What do digital government and sustainable energy strategies have in common for agencies? They both promise savings in the future that may not be affordable in the present. They also represent potentially radical departures from old ways of doing things. That makes effective communication a key factor for success.
A recent survey commissioned by AOL Government finds that federal managers see significant potential for improving productivity and saving money through mobile technology. But they also express concerns that agencies aren’t investing enough to make the potential a reality.
The new Digital Government Strategy includes a goal for “enabling an increasingly mobile workforce to access high-quality digital government information and services, anywhere, anytime, on any device.” It also provides strategic principles for achieving that (and several other) goals:
- An information-centric approach
- A shared platform
- A customer-centered approach
- A platform of security and privacy
This structure makes perfect sense but it leaves two things out: innovative financing and change communications.
In both its goals and strategic principles, the Digital Strategy requires significant investments. The AOL Government survey clearly indicates that federal managers are already worried about where such funding will come from in a climate of budget cutting. At the same time, there’s nothing in the Digital Strategy agenda about building consensus for approaches or keeping stakeholders abreast of both the impact and benefits of change.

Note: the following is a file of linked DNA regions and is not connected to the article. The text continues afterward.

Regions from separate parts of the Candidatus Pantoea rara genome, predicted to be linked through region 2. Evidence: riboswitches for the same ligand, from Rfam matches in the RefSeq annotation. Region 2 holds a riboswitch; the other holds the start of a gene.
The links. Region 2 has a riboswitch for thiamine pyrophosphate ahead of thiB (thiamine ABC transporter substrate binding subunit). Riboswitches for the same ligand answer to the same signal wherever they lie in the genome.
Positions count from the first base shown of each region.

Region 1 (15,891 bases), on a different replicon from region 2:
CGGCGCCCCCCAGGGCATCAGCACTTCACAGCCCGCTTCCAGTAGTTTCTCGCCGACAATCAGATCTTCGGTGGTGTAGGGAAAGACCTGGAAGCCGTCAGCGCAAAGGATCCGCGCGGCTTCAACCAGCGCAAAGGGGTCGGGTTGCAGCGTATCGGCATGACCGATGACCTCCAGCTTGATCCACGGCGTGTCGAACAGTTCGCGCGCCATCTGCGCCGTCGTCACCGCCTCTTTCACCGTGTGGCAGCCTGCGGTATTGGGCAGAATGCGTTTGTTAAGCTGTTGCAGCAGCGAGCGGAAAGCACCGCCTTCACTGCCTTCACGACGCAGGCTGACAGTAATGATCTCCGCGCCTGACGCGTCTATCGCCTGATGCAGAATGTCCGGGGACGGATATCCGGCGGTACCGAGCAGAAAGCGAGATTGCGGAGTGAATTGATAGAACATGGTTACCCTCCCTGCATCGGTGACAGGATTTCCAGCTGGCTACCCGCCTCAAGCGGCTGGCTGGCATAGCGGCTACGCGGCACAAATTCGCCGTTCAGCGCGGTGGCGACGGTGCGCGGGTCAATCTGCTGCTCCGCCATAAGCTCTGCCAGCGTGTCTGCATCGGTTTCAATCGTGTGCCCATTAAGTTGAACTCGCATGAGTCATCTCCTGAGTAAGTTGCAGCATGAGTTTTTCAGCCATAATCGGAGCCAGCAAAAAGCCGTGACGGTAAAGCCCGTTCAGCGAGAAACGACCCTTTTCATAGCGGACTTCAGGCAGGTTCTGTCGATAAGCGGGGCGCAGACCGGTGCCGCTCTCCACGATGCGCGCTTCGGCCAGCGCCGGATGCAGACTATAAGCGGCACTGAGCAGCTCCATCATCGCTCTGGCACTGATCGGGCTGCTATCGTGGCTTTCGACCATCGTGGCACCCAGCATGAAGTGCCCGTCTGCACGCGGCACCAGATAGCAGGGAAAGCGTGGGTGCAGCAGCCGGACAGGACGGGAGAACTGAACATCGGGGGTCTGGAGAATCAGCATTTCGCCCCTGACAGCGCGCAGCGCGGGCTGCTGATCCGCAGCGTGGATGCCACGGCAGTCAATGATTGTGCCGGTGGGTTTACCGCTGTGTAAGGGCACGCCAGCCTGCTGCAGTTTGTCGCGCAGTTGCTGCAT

Perhaps government IT organizations and contractors can take a page from federal, state and local agencies that are innovating to afford energy-saving enhancements and retrofits. Firms like Constellation (an ENC client) are helping agencies make the improvements they need with budget-neutral energy strategies.
There are many budget-neutral options (and some are quite complex), but the gist of the idea is that agencies can finance the improvements they need with the savings those improvements will generate. They can avoid substantial up-front investments, maintain budgets at — or even below — current levels for a fixed term, then capture annual savings once improvements have been paid off. That could solve (at least part of) the investment problem.
Without funding, the Digital Strategy never gets off the ground. Without effective communication, it never lands, at least not in successful territory. There’s nothing small or incremental about it. At its heart, it’s a strategy for purposeful disruption, and it’s targeting a sharp break from previous ways of doing things.
So if agencies can innovate to invest and actually implement the strategy, the potential impact will be sweeping. With such high stakes, it is essential to ensure that stakeholders (including citizens and Congress) understand, accept and anticipate a reasonable definition of success — throughout the lifecycle of deployments.
That’s a big job, and there’s only one way to do it right: by communicating change effectively and extensively. During a recent competitive messaging analysis, we discovered that energy enhancement initiatives typically include a heavy dose of customer engagement activities. Clearly, energy companies consider using effective communications to smooth the path toward substantial change to be a best practice.
Now you understand my concern about both financing and communication. It will require a sufficient investment in both technology and change communications to make the Digital Government Strategy successful.